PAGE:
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And the ancients used to call those who made sweetmeats and cheesecakes δημιουργοί. Menander, in his False Hercules, blaming the cooks as attempting what they ought not, says—
Holloa, you cook, why do you sulky seem?
'Tis the third time you've asked me what's the number
Of tables which will be required to-day.
We go to sacrifice one little pig.
Eight tables are required, or two, or one;
What can that be to you?—I want but one.
May we not make some candyli1 and dishes
Such as you're used to season; honey, eggs,
And semilago; but now everything
Is contrary; the cook makes cakes in moulds,
Roasts cheesecakes, and boils groats, and brings on table
After the salted meats fig-leaves and grapes.
And for the sweetmeat-makers, they, with duties
Turn'd upside down, roast joints of meat and thrushed
Instead of delicate confections; thus
He who believes he sups doth feed on dainties,
And when perfumed and crown'd, again doth feast
On honey'd cheese-cakes interspersed with thrushes.
[p. 276] But that all these different duties were formerly separated, when the demiurgi, as they called them, attended to the sweetmeats, and the cooks to the regular cookery, Antiphanes shows us plainly enough, in his Chrysis, where he says—
Four female flute-players do have their wages,
Twelve cooks, and just as many sweetmeat-makers,
Asking for plates for honey.
And Menander, in his Demiurgus, says—
A. What now is this, my boy, for you, by Jove,
Have come in a most business-like set fashion.
B. Yes, for we are inventing fine inventions,
And all the night long we've been hard at work,
And even now we have much left unfinish'd.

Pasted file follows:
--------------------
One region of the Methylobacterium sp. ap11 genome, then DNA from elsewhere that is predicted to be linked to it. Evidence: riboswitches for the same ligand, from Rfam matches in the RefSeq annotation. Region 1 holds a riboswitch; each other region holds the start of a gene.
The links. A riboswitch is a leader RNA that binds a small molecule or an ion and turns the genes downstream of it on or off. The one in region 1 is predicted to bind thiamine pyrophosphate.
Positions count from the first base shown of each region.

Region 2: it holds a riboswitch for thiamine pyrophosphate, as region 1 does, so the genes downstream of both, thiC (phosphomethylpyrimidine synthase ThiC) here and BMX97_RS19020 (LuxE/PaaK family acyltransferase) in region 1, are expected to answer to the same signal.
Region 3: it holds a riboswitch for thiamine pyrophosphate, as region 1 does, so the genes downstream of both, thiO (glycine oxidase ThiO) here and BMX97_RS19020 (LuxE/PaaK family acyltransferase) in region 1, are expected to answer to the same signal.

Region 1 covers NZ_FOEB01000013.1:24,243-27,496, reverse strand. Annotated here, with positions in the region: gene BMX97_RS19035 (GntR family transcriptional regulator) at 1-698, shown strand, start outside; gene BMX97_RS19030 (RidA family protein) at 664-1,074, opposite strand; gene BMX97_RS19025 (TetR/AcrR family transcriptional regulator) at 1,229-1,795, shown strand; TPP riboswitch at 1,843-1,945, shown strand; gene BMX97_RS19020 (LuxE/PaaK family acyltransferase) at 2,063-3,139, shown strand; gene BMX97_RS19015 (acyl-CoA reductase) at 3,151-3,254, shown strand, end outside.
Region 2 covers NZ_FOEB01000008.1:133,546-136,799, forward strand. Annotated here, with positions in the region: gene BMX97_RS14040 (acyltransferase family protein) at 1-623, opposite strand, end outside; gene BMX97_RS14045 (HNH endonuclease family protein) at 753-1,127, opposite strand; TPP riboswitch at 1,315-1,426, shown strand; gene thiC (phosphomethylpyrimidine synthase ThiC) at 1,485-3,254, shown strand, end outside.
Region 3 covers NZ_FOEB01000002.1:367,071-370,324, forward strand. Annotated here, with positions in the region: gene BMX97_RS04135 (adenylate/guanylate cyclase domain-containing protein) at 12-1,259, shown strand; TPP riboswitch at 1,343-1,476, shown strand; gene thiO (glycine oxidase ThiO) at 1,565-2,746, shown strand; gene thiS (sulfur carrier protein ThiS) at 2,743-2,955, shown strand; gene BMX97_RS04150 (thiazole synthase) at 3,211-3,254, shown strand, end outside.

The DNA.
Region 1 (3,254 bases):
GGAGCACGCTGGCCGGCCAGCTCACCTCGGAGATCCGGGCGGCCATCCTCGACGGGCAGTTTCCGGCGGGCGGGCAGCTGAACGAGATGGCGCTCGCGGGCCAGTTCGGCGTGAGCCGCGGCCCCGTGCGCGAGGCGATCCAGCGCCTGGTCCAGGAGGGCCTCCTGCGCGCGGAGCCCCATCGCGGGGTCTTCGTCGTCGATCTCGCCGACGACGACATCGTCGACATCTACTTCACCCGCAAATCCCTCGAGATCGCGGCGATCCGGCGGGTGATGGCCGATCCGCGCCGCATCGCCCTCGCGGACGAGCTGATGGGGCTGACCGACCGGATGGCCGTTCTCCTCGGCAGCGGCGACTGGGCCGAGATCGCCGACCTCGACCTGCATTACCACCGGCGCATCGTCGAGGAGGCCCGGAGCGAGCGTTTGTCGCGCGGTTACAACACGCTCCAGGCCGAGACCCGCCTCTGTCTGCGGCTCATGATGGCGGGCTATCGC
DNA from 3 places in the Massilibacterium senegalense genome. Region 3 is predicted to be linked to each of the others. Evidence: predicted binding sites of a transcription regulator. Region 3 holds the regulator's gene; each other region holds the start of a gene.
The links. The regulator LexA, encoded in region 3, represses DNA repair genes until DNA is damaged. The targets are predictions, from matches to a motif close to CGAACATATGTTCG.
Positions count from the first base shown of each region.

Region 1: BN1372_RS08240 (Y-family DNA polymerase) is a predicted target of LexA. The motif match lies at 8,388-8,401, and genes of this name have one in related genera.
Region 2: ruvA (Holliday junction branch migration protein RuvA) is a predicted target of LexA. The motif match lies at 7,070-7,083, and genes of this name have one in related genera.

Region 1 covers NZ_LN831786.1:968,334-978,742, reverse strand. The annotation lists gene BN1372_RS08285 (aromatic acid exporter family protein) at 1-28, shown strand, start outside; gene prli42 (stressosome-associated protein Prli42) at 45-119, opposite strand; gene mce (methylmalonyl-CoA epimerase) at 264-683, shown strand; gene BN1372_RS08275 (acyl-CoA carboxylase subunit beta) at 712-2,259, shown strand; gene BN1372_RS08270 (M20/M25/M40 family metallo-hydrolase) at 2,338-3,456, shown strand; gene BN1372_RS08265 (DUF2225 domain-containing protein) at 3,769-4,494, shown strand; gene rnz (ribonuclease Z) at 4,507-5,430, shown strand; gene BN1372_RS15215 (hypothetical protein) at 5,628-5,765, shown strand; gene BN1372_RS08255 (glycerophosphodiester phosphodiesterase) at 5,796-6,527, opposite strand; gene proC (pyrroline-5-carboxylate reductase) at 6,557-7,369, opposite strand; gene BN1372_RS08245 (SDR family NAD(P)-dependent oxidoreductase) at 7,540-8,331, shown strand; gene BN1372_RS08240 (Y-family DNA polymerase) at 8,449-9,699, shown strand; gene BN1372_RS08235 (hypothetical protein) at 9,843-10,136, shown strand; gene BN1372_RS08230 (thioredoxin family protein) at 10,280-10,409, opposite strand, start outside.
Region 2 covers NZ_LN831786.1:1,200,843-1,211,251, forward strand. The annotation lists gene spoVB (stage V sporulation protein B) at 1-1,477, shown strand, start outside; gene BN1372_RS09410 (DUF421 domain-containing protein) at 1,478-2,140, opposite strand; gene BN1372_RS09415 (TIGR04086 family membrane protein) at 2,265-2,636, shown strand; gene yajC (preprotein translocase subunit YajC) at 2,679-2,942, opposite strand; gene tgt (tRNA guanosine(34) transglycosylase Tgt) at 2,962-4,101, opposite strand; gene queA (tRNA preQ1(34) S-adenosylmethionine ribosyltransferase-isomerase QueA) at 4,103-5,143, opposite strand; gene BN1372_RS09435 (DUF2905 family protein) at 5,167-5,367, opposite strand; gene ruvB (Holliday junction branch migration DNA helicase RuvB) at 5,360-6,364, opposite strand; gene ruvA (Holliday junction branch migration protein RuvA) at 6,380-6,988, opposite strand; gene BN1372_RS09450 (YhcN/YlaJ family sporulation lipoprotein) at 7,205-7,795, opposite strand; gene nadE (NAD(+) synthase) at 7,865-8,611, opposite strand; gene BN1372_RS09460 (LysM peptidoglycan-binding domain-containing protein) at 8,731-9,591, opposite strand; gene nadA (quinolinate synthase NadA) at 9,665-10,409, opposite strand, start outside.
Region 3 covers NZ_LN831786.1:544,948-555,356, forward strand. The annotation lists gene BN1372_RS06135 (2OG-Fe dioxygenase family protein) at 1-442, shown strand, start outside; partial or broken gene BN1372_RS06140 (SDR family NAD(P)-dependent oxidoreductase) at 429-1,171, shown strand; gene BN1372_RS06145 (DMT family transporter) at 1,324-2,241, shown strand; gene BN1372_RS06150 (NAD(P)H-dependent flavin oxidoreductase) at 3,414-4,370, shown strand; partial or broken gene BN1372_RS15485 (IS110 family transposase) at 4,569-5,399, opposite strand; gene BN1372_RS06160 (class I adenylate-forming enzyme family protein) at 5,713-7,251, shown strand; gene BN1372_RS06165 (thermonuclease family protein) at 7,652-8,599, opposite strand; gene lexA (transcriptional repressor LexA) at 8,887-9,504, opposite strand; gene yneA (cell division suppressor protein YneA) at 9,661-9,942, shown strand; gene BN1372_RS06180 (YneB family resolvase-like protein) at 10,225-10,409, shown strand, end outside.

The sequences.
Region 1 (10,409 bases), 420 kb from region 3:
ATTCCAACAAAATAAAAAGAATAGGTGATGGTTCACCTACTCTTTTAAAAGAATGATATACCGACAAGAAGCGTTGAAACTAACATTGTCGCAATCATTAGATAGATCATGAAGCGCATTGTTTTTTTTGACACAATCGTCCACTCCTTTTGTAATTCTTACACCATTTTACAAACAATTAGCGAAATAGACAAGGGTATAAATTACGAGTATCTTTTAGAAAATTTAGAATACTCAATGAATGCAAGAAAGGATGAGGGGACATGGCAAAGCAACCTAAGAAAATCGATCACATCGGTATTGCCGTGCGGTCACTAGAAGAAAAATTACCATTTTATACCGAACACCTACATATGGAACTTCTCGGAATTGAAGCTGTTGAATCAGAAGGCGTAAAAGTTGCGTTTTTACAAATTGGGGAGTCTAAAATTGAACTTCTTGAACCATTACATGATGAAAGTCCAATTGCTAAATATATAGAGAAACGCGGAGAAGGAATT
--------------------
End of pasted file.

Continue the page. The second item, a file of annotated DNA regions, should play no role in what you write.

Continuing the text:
But Seleucus says that Panyasis is the earliest author who speaks of sweetmeats, in the book in which he speaks of the human sacrifices practised by the Egyptians, saying that many sorts of pastry and sweetmeats are put on the table, and many kinds of young birds. And before his time Stesichorus, or Ibycus, in the poem entitled the Contest, wrote as follows:—-
Bring gifts unto the maiden, cakes of cesane,
And groats, and cakes of oil and honey mixed,
And other kinds of pastry, and fresh honey.
But that this poem is the work of Stesichorus, Simonides the poet is a most undeniable witness; who, when speaking of Meleager, says—
Who with the spear excell'd his fellows all,
Hurling beyond the eddying Anauros
From the grape-famous Iolcos.
For thus did Homer and Stesichorus
Sing to the nations.
For Stesichorus had sung so in the previously quoted poem, namely, the Contests—
Amphiaraus gain'd the prize in leaping,
And with the dart the godlike Meleager.

1 The candylus or candaulus was the name of a Lydian dish.

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